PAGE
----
Another summer off-season has brought on another crisis for the Premiere League’s Arsenal FC. In 2009 the red and white lost power talents Kolo Toure and Emmanuel Adebayor to rivals Manchester City in summer transfers. In 2011, they lost world class midfielder Cesc Fabregas to Barcelona and playmaker Samir Nasri, along with defender Gael Clichy, to Manchester City. The club has mostly replaced such lost talents with cheaper, younger players, many of whom have not stepped up to fill the lost Gunners’ boots. This year, as the Gunners ruthlessly climbed the table after an awful start to the 2011 campaign, striker and captain Robin Van Persie emerged as the massive talent that the club’s fans suspected he was, but which a string of injuries had prevented from full revelation. He scored when he wanted in the 2011 season, it seemed, banging in 37 goals in all competitions and netting the Premiere League’s Golden Boot and both Player of the Year awards. At times Van Persie carried the Gunners on his back.
But throughout Van Persie’s incredible campaign, there was a nagging doubt that he would not return for another season. He was in the penultimate year of his contract, and had put off any extension talks until the end of the season. Arsenal finished third in the table, and RVP joined his countrymen at the Euro 2012 championships, no new contract inked. On Wednesday, he declared that he would not sign an extension.
His announcement has sparked condemnation and a raging debate: Should Arsenal sell him and buy other players to replace him, or should they hold him to that final year?
Van Persie is no youngster by soccer standards; he turns 29 in August. He has been injury-plagued throughout his time at Arsenal, and was once accused of rape. That charge was false, and the club stood patiently by him during that ordeal and the many months he has spent off the pitch and on the doctor’s table. One great and complete season later, though, he questions the club’s ambition and says that he will not extend his contract. Here is how he framed his decision to leave in his statement to the club’s fans:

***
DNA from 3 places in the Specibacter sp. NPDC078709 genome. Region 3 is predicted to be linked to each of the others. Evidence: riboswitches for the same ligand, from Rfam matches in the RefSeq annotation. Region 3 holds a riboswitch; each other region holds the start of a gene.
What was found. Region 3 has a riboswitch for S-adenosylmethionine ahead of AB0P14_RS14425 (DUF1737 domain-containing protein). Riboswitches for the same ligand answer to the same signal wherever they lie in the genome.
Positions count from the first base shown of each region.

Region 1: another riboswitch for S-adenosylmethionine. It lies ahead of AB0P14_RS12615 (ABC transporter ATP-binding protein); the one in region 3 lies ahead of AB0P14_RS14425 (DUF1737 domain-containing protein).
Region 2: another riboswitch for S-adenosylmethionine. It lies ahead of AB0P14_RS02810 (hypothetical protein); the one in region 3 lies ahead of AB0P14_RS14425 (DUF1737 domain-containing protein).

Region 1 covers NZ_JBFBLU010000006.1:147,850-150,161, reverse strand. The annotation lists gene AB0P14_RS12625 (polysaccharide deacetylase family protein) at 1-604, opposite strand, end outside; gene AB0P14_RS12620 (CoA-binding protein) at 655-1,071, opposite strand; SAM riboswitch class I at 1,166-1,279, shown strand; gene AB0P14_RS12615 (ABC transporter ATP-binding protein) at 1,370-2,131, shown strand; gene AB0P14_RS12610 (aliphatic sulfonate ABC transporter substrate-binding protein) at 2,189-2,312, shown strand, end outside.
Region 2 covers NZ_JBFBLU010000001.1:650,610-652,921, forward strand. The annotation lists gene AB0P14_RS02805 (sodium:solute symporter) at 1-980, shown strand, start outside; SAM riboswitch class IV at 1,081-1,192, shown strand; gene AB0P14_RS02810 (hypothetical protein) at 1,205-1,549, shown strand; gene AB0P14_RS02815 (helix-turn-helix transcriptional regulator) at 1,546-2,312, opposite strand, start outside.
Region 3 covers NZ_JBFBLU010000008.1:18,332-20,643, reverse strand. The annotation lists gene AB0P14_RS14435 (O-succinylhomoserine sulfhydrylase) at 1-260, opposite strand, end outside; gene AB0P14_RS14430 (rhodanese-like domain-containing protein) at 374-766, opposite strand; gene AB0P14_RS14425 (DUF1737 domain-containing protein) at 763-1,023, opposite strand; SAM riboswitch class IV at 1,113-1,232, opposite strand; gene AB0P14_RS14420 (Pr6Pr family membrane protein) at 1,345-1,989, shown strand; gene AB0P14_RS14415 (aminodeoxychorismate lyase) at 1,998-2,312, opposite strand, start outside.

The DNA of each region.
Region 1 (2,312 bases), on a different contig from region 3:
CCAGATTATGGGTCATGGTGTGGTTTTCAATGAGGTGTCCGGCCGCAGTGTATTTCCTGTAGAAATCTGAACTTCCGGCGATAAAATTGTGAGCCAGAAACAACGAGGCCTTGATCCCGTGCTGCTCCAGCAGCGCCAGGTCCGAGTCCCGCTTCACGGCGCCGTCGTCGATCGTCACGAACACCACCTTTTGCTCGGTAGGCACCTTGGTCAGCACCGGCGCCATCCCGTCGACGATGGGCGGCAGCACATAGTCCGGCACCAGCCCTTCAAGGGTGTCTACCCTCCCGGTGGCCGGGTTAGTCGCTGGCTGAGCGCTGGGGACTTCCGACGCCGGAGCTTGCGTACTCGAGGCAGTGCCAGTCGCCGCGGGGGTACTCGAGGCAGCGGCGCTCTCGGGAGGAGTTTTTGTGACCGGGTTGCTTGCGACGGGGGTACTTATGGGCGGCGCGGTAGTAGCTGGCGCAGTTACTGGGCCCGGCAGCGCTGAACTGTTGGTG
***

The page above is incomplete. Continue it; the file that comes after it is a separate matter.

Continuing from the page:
I personally have had a great season but my goal has been to win trophies with the team and to bring the club back to its glory days.
Out of my huge respect for Mr Wenger, the players and the fans I don’t want to go into any details, but unfortunately in this meeting it has again become clear to me that we in many aspects disagree on the way Arsenal should move forward.
I’ve thought long and hard about it, but I have decided not to extend my contract. You guys, the fans, have of course the right to disagree with my view and decision and I will always respect your opinions.
I love the club and the fans, no matter what happens. I have grown up and became a man during my time with Arsenal. Everybody at the club and the fans have always supported me over the years and I have always given my all (and more) on and off the pitch.
The timing is interesting: Arsenal have already bought two world-class strikers in Lukas Podolski and Olivier Giroud before the summer transfer window has even officially opened, and are said to be chasing the signatures of a new goalkeeper and one or more established midfielders including American Clint Dempsey, who is coming off his best season at Premiere League stalwart Fulham. They are also in the hunt for Belgian defender Jan Vertonghen. Podolski carried his German club last season, and Giroud led the French league in scoring on the way to his club winning the title. None of Arsenal’s moves to sign them and other players show any lack of ambition. Despite his protestation that he has “huge respect” for club manager Arsene Wenger, Van Persie’s statement says otherwise: The player is questioning the manager’s and the board’s vision for the club. His public statement caught the club off guard. It was designed to damage the club going into its transfer window, and may reduce the price it could have gotten for him had he stayed quiet. That’s disrespect, and the club and its fans expected and deserved better from him.